Heavyweights Mark Hunt and Ben Rothwell hooked 'em up in a heavyweight tilt that, on paper, was pretty simple to predict. Hunt, a former K-1 World Grand Prix Champion, wanted to stand and trade, while Rothwell wanted to exploit the Samoan's weak ground game and register a quick finish.

It wasn't a strikefest, nor was it over fast.

Rusty Rothwell, who was returning from a 15-month layoff because of surgery to repair and injured knee, made it clear early that he had zero intentions of exchanging often with the hard-hitting Hunt. As expected, he shot for takedowns, landed several and delivered some ground-and-pound damage with them in the opening five minutes.

In the process, he spent a ton of energy in high altitude, which is never too wise in a 15-minute bout. Especially, when you're pushing 265 pounds.

Hunt quickly capitalized on Rothwell's sluggishness in the second, finding his range and even doing significant work from inside his guard when the fight hit the floor. Rothwell appeared to be angling for a submission off his back, but it never came. In fact, all he did was waste even more energy and absorb even more punishment.

Rothwell was so spent when round two ended, a round in which Hunt nearly won the fight with a submission (kimura/armbar) of all things, that his team had to literally pick him up and drag him to their corner.

It was more of the same in the third and final frame.

Rothwell was so exhausted that he could barely walk, much less intelligently defend himself. Hunt, accordingly, poured it on early and landed a flush punch, which had little effect because Rothwell was so dead drunk tired at this point that he didn't even feel it.

Unfortunately, the fight continued until its merciful end with Hunt earning a hard-fought, albeit ugly, unanimous decision over "Big Ben," who is most likely still receiving fluids to recover from that draining performance.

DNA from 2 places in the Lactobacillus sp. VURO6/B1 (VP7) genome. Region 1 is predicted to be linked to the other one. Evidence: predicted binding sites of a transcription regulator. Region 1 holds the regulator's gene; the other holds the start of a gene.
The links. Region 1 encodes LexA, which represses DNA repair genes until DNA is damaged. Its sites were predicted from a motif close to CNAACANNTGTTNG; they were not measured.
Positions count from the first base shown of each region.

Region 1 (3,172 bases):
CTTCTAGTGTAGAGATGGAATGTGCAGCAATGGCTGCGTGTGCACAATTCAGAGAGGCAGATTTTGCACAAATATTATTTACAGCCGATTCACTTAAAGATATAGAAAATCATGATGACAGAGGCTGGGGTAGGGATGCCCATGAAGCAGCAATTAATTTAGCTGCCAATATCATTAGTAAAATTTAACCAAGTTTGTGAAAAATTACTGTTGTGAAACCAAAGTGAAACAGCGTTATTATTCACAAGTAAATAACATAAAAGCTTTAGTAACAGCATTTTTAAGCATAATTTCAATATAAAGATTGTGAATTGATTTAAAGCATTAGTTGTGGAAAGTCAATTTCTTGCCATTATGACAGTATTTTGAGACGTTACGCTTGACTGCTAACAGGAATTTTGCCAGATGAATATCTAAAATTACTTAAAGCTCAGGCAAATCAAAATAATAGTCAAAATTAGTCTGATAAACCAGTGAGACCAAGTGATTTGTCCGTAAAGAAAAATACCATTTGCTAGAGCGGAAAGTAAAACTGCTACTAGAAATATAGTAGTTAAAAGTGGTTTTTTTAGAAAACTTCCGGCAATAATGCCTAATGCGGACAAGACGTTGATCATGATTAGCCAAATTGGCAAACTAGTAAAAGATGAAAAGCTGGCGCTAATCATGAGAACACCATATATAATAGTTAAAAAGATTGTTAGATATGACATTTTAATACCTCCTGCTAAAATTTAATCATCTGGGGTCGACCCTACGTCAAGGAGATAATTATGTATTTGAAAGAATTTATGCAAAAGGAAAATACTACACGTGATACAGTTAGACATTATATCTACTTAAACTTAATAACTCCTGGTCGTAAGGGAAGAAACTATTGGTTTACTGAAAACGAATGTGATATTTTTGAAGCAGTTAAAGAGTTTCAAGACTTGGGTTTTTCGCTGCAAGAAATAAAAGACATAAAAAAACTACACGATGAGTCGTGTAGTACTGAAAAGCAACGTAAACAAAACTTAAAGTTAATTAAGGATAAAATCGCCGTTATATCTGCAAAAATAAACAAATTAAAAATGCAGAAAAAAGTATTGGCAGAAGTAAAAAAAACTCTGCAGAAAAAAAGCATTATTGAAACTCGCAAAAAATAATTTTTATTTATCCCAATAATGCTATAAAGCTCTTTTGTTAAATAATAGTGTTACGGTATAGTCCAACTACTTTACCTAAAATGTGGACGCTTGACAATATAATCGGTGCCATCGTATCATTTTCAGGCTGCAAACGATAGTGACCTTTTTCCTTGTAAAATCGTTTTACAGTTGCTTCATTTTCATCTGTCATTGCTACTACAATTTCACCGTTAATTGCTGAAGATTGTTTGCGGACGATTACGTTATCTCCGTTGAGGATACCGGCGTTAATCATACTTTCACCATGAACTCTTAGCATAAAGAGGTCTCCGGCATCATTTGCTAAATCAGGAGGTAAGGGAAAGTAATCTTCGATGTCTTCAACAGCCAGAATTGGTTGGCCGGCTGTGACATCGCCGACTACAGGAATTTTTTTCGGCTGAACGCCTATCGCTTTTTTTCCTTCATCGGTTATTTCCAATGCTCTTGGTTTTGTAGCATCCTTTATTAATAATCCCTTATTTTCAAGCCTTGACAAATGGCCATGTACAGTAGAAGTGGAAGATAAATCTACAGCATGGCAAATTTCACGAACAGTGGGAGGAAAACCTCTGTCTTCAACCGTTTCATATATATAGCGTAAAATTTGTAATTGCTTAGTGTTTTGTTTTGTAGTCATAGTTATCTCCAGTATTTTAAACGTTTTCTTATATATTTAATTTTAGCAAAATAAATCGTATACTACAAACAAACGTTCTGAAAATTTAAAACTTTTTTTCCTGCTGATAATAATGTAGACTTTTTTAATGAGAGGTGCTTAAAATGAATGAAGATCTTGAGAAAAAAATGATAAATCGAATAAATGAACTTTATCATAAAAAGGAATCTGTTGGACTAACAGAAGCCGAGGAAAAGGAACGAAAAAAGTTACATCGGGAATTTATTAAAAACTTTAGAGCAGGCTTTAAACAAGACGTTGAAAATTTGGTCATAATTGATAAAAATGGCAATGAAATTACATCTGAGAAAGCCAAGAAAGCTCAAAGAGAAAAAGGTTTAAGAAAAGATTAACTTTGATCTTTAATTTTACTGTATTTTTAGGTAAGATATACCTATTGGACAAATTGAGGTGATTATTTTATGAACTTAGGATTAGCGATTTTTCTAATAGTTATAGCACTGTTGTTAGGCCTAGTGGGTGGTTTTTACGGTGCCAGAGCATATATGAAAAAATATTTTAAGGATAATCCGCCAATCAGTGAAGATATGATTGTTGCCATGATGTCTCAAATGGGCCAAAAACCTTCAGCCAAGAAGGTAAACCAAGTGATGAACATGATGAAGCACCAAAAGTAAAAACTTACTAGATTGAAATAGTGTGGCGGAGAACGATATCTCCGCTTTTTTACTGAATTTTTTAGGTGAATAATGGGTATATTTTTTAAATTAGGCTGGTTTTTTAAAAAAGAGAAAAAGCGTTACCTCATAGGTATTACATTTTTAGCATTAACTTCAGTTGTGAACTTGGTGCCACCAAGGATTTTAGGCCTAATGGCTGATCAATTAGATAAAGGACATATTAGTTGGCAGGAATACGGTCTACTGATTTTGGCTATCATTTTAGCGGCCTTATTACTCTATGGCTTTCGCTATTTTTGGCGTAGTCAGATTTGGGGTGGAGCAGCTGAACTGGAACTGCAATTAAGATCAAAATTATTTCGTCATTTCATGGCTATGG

His gas tank was missing about 10 gallons of something.

Rob Broughton and Travis Browne were asked to meet inside the Octagon, most likely because matchmaker Joe Silva thought it would be an entertaining slugfest that featured a fast finish.

Didn't happen.

Browne bullied Broughton for most of the first two rounds, but the British bomber didn't seem too bothered by the leg kicks, Muay Thai knees and punches that "Hapa" was able to land. In fact, Browne got so tired (literally) of trying to end the fight with one punch that he shot for several takedowns.

Certainly not likely part of the gameplan coming into this fight for the 6'7" undefeated monster.

Broughton actually threatened with a kimura with a minute left in the fight, but Browne was able to escape and continue his assault until the final bell. Both men, when all was said and done, were gasping for air.

It wasn't a pretty fight, especially toward the end. And it certainly was a missed opportunity for Browne to capitalize on his sensational knockout of Stefan Struve. Sure, he got the decision win, but after that performance, it will be hard to match him up with the Top 10 opponent who he now feels he deserves to fight.

Then again, maybe someone like that can bring the best out of him. Regardless, with just three years of professional MMA experience, Browne still has tremendous upside.

Four years removed from his older brother Nick's sensational gogoplata submission over Takanori Gomi, a result that was later overturned to a "no contest" because an illegal substance (marijuana) finding, Nate Diaz was paired opposite the "Fireball Kid" to finish what his family started.

Did he ever.

Diaz, with his long reach a pressure boxing, painted the face of the former Pride FC poster boy with stiff jabs that hurt the Japanese import on numerous occasions. Gomi unleashed a few wild haymakers in a feeble attempt to make it seem as if this was a fair fight, but it wasn't.

The Ultimate Fighter (TUF) 5 season winner was just too good and too much for him to handle, boxing up Gomi and dropping him with a few minutes to spare on the clock in round one. It was more than enough time for the Cesar Gracie-trained Brazilian jiu-jitsu specialist to wrap his legs around the neck of Gomi and set up the finish, which eventually came via armbar.

209 represents, once again.

That's enough from us -- now it's your turn to discuss "Jones vs. Rampage" in the comments section below. It was a solid night of fights, which was underscored with a career-defining win for on the the sport's most promising, and electrifying, talents.

There is much to talk about -- highs, lows, finishes and long-lasting legacies. How will you remember UFC 135?

For complete UFC 135 results and detailed blow-by-blow commentary of the televised main card fights click here.